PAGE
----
The City of Peoria, AZ approached Project Cities and the 2021 MSUS cohort for research on the feasibility, and challenges, of adopting a Community Forestry Program (CFP). The team was asked to evaluate Peoria’s potential for canopy growth and plan adoption by researching forestry or shade programs in cities with similar climates, as well as by conducting citizen outreach to determine the community mandate for a CFP. This process includes identifying the specific barriers and opportunities regarding implementation. Research is being conducted through peer reviewed articles and interviews with shade or forestry program officials; citizen outreach is being conducted through surveys and focus groups. These results will be compiled and presented to the City of Peoria to provide recommendations moving forward. Peoria will likely benefit from a comprehensive CFP, and this program will help reduce inequalities within the city, enhance urban form, promote walkability, and increase biodiversity within the urban area. This will also highlight that Peoria is dedicated to becoming a forerunner in the arena of urban planning, the intersection of social and environmental sustainability, and human health. Through their efforts in this sphere, Peoria can emerge as an example, and provide motivation, for other cities that are interested in pursuing a similar program. If implemented, the CFP will influence the development of Peoria for years to come.

Created

Date Created
  • 2021-04-28

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Heat mitigation in hot urban deserts: measuring actualities, magnitude and effectiveness

Description

Urban-induced heating is a challenge to the livability and health of city dwellers. It is a complex issue that many cities are facing, and a more urgent hazard in hot

Urban-induced heating is a challenge to the livability and health of city dwellers. It is a complex issue that many cities are facing, and a more urgent hazard in hot urban deserts (HUDs) than elsewhere due to already high temperatures and aridity. The challenge compounds in the absence of more localized heat mitigation understanding. In addition, over-reliance on evidence from temperate regions is disconnected from the actualities of extreme bioclimatic dynamics found in HUDs. This dissertation is an integration of a series of studies that inform urban climate relationships specific to HUDs. This three-paper dissertation demonstrates heat mitigation aspirational goals from actualities, depicts local urban thermal drivers in Kuwait, and then tests morphological sensitivity of selected thermal modulation strategies in one neighborhood in Kuwait City.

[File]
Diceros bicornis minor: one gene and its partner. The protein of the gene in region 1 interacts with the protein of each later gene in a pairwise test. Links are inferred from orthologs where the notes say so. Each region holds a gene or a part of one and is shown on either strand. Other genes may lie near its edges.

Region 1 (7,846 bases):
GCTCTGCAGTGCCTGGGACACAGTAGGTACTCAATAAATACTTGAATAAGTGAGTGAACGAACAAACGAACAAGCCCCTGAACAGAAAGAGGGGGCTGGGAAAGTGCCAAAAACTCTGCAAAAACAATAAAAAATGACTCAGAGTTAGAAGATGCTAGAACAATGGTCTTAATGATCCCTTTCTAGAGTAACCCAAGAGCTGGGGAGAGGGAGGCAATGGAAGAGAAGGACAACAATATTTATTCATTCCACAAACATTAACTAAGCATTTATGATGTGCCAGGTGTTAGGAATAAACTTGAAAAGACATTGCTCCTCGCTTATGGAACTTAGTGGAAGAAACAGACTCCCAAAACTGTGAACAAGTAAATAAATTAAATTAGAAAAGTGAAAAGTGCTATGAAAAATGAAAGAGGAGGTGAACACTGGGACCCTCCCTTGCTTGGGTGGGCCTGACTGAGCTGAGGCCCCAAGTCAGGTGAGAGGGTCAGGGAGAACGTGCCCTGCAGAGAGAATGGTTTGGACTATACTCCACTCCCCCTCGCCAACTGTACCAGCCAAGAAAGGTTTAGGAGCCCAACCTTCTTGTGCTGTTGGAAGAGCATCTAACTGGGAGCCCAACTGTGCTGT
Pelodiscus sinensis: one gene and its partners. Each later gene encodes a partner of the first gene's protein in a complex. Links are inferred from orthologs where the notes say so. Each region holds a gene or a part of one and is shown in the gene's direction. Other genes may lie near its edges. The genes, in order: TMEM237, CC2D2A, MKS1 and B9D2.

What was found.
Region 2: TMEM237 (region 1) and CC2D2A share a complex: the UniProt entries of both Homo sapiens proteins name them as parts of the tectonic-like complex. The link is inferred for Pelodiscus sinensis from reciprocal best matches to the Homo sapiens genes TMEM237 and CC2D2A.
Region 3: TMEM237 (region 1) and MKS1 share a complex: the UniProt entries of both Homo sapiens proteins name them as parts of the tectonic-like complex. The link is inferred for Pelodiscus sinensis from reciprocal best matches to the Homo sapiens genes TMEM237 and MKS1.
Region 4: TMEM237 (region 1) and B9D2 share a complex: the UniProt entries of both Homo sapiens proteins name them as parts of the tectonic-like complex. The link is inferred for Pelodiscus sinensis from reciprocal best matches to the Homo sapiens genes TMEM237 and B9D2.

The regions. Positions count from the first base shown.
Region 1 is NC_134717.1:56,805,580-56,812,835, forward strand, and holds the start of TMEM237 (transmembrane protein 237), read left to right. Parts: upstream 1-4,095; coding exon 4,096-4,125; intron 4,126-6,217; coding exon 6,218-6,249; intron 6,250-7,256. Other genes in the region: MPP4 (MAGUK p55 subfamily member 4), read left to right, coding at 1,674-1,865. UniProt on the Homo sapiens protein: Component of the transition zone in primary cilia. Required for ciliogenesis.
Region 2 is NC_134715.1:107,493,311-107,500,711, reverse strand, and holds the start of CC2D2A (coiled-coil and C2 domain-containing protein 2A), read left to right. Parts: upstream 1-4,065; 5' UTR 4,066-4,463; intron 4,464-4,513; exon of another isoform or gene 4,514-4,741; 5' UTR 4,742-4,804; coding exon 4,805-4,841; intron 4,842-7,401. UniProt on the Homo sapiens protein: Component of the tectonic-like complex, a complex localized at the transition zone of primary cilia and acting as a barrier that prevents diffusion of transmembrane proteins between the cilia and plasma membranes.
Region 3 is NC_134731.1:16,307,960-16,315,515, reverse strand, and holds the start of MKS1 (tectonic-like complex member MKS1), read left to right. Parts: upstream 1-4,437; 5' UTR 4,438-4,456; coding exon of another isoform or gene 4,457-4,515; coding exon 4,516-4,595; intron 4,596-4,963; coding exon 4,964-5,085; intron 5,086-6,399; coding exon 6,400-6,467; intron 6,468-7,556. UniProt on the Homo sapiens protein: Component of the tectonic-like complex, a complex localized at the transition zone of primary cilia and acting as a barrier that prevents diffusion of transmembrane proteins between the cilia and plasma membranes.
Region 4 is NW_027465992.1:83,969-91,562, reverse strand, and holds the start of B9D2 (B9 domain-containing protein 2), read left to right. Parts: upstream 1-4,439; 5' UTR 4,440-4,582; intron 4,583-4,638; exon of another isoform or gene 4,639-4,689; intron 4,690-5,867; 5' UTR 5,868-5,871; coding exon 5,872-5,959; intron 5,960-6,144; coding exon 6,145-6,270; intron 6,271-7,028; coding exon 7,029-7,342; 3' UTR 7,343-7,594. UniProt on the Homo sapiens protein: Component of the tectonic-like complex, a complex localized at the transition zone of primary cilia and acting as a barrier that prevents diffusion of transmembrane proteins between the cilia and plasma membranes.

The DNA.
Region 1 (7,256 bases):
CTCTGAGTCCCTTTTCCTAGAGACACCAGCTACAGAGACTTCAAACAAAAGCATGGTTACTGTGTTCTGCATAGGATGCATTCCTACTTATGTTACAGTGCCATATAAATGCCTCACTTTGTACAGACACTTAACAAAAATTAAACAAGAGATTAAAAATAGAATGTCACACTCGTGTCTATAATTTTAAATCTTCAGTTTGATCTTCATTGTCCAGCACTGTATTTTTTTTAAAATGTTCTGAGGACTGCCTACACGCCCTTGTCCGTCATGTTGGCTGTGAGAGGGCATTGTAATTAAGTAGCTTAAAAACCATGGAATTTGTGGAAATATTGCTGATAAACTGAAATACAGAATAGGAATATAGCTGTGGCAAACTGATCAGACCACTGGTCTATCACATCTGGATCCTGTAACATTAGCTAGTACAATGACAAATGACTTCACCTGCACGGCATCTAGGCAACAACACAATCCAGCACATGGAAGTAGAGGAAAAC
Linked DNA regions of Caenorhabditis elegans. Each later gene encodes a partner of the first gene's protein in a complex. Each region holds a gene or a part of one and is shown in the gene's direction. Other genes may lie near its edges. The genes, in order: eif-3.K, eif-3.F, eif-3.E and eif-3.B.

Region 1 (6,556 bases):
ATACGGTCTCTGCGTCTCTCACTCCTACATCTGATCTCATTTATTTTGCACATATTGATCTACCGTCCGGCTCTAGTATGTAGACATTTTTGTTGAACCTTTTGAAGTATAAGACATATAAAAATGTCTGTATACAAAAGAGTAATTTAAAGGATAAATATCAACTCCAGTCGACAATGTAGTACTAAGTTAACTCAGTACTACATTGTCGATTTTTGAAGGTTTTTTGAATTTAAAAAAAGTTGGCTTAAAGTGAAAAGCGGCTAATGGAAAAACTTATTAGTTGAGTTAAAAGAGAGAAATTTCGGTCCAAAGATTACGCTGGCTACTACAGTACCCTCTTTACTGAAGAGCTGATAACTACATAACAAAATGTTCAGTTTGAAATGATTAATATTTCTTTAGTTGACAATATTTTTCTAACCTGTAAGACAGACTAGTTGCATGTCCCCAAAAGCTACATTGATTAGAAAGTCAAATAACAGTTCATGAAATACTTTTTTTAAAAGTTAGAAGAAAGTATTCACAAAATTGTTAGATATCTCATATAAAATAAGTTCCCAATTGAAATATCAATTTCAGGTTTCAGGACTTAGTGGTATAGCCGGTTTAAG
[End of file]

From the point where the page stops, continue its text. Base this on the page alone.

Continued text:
The first paper is based on a systematic literature review where evidence from morphological mitigation strategies in HUDs were critically reviewed, synthesized and integrated. Metrics, measurements, and methods were extracted to examine the applicability of the different strategies, and a content synthesis identified the levels of strategy success. Collective challenges and uncertainties were interpreted to compare aspirational goals from actualities of morphological mitigation strategies.

The second paper unpacks the relationship of urban morphological attributes in influencing thermal conditions to assess latent magnitudes of heat amelioration strategies. Mindful of the challenges presented in the first study, a 92-day summer field-measurement campaign captured system dynamics of urban thermal stimuli within sub-diurnal phenomena. A composite data set of sub-hourly air temperature measurements with sub-meter morphological attributes was built, statistically analyzed, and modeled. Morphological mediation effects were found to vary hourly with different patterns under varying weather conditions in non-linear associations. Results suggest mitigation interventions be investigated and later tested on a site- use and time-use basis.

The third paper concludes with a simulation-based study to conform on the collective findings of the earlier studies. The microclimate model ENVI-met 4.4, combined with field measurements, was used to simulate the effect of rooftop shade-sails in cooling the near ground thermal environment. Results showed significant cooling effects and thus presented a novel shading approach that challenges orthodox mitigation strategies in HUDs.

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Created

Date Created
  • 2019